Throwing away should not be the first option. If something is in relatively nice condition, pop it online and try to sell it. I have only used Facebook to sell through the UCLA Free and For Sale group. However, I know that Facebook marketplace, eBay and Depop are also relatively well-known selling platforms.

If the item isn't sellable or you aren't interested, then I highly recommend donating. For clothes, you can donate to thrift stores or charity shops, donate in those large receptacles for Clothes and Shoes, or even donate back to a store. I usually donate to H&M as they both donate and recycle clothing at all levels of quality and newness.

Also, pro-tip: H&M gives out 10% coupons for every bag of clothing that you donate.

Recycling electronics, plastics, and paper can be done at private recycling plants or even your local recycling center.

10. Be honest with yourself


This process of tidying will be inspiring, relieving, and a kind of awakening for your mind and soul. However, it will be equal parts frustrating, trying, and heartbreaking. Cut yourself some slack, but stay honest with yourself. You do not need that sweater that felt soft years ago and that has remained only as a ghost of comfort so many years later. You do not need every single photo from every single event that you attended in the last 15 years. Sometimes the memories along are enough and you do not need the physical object to weigh you down.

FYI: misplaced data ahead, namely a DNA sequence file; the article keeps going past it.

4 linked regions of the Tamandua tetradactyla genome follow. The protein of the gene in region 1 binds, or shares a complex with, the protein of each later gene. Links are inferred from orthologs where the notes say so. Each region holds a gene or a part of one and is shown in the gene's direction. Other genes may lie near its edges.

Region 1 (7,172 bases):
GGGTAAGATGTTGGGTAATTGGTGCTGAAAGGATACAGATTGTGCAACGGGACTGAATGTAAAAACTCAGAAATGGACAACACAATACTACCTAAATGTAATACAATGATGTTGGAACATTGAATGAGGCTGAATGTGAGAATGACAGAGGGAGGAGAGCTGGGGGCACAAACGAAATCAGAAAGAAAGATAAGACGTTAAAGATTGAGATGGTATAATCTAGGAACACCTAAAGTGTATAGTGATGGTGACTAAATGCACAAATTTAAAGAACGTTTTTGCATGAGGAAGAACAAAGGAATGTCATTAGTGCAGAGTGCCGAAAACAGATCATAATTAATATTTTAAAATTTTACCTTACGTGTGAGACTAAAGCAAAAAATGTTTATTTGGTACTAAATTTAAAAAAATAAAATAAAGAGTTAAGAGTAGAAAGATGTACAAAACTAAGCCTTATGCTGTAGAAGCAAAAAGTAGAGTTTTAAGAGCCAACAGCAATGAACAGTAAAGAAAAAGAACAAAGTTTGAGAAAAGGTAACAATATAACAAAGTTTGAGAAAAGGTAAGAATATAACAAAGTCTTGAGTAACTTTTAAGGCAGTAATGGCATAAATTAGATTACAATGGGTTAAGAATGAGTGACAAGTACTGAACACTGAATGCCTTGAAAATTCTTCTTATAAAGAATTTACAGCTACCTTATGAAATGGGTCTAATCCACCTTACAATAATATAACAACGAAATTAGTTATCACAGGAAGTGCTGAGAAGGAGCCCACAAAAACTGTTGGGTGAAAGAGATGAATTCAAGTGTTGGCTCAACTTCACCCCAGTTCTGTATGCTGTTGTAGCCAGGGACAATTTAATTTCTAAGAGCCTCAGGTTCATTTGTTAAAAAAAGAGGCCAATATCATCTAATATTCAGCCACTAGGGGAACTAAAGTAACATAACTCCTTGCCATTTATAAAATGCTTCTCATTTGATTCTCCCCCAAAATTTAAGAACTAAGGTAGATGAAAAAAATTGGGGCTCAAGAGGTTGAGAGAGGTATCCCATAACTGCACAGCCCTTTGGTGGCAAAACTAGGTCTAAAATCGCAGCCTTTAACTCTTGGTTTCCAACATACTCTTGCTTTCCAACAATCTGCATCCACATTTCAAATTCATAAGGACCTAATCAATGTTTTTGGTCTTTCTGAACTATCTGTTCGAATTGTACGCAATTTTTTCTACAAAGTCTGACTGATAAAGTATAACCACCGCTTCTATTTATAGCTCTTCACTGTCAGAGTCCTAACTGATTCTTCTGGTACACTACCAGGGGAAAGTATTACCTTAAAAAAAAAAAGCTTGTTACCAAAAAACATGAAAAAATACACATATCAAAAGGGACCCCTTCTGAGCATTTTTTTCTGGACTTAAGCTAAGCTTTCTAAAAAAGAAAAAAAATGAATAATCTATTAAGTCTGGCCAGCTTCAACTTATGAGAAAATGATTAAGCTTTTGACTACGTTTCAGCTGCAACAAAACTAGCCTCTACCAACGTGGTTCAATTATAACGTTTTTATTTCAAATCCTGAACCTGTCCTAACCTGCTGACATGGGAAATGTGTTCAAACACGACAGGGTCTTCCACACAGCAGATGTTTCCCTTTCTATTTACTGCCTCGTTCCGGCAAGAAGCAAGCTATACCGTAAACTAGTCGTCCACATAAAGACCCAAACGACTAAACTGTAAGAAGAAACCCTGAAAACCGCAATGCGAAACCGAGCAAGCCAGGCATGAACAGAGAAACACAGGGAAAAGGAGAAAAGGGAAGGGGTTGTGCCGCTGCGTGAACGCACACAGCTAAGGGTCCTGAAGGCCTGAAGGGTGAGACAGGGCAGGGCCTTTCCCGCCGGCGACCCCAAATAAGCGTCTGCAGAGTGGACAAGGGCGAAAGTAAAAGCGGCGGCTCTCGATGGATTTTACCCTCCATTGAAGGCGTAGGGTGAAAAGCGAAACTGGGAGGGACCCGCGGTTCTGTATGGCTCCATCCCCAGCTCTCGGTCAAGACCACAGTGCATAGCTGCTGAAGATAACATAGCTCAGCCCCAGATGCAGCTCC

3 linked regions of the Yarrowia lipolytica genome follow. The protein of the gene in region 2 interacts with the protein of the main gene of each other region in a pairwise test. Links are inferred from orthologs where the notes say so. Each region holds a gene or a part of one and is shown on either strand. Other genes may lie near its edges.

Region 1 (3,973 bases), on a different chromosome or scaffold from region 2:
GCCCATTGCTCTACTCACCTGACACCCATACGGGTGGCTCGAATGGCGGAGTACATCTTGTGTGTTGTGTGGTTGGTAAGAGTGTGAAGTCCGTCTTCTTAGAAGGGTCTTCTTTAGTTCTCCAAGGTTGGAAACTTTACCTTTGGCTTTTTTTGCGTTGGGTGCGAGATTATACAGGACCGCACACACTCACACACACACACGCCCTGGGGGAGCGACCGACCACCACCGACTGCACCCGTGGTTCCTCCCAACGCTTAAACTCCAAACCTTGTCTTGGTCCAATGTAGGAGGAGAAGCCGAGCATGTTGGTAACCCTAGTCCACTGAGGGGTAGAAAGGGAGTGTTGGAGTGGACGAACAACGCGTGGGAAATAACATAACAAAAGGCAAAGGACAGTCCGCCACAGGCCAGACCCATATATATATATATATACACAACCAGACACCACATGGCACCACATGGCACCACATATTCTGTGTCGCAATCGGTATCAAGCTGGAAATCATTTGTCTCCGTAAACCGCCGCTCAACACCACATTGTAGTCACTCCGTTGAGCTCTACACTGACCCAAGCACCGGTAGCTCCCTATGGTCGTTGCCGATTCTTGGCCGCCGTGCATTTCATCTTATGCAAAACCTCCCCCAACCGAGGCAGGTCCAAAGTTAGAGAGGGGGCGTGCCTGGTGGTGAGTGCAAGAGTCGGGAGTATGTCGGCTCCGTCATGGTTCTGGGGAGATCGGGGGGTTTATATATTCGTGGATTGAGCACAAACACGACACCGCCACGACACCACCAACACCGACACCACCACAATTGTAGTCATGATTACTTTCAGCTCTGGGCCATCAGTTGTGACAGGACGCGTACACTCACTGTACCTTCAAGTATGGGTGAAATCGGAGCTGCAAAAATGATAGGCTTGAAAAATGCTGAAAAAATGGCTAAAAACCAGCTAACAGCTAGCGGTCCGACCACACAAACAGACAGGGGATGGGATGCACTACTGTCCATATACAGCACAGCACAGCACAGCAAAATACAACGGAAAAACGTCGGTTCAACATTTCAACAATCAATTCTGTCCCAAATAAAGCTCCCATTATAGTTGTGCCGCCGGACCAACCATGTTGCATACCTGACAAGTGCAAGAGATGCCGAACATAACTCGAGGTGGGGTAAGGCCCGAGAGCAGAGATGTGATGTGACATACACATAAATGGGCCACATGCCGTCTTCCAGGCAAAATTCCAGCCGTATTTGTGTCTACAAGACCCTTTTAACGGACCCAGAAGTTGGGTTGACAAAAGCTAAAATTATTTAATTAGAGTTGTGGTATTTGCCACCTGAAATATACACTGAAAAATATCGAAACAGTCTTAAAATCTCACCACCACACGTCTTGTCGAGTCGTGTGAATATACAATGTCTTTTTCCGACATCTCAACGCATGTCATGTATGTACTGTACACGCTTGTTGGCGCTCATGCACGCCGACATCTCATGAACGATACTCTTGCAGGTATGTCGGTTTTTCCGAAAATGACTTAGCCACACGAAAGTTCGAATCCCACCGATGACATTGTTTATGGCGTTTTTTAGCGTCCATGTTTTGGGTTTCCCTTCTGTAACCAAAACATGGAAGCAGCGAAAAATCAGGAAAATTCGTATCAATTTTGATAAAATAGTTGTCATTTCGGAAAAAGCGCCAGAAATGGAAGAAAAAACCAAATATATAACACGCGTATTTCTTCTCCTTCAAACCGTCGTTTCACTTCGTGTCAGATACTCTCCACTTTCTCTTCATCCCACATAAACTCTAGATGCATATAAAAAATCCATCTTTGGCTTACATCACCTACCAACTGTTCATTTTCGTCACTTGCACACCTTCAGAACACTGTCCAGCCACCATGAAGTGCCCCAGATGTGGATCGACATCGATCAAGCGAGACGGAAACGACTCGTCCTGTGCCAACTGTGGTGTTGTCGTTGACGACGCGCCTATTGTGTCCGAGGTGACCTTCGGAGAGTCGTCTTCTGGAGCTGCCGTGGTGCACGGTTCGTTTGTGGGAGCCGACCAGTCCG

But, at the same time, keep all those things that being you that 'joy' that you always want to have around you.

I am still making progress on my own room and classroom, but these tips keep the process straightforward and simple. My biggest problem is getting stuck in the minor details while missing out on the bigger picture.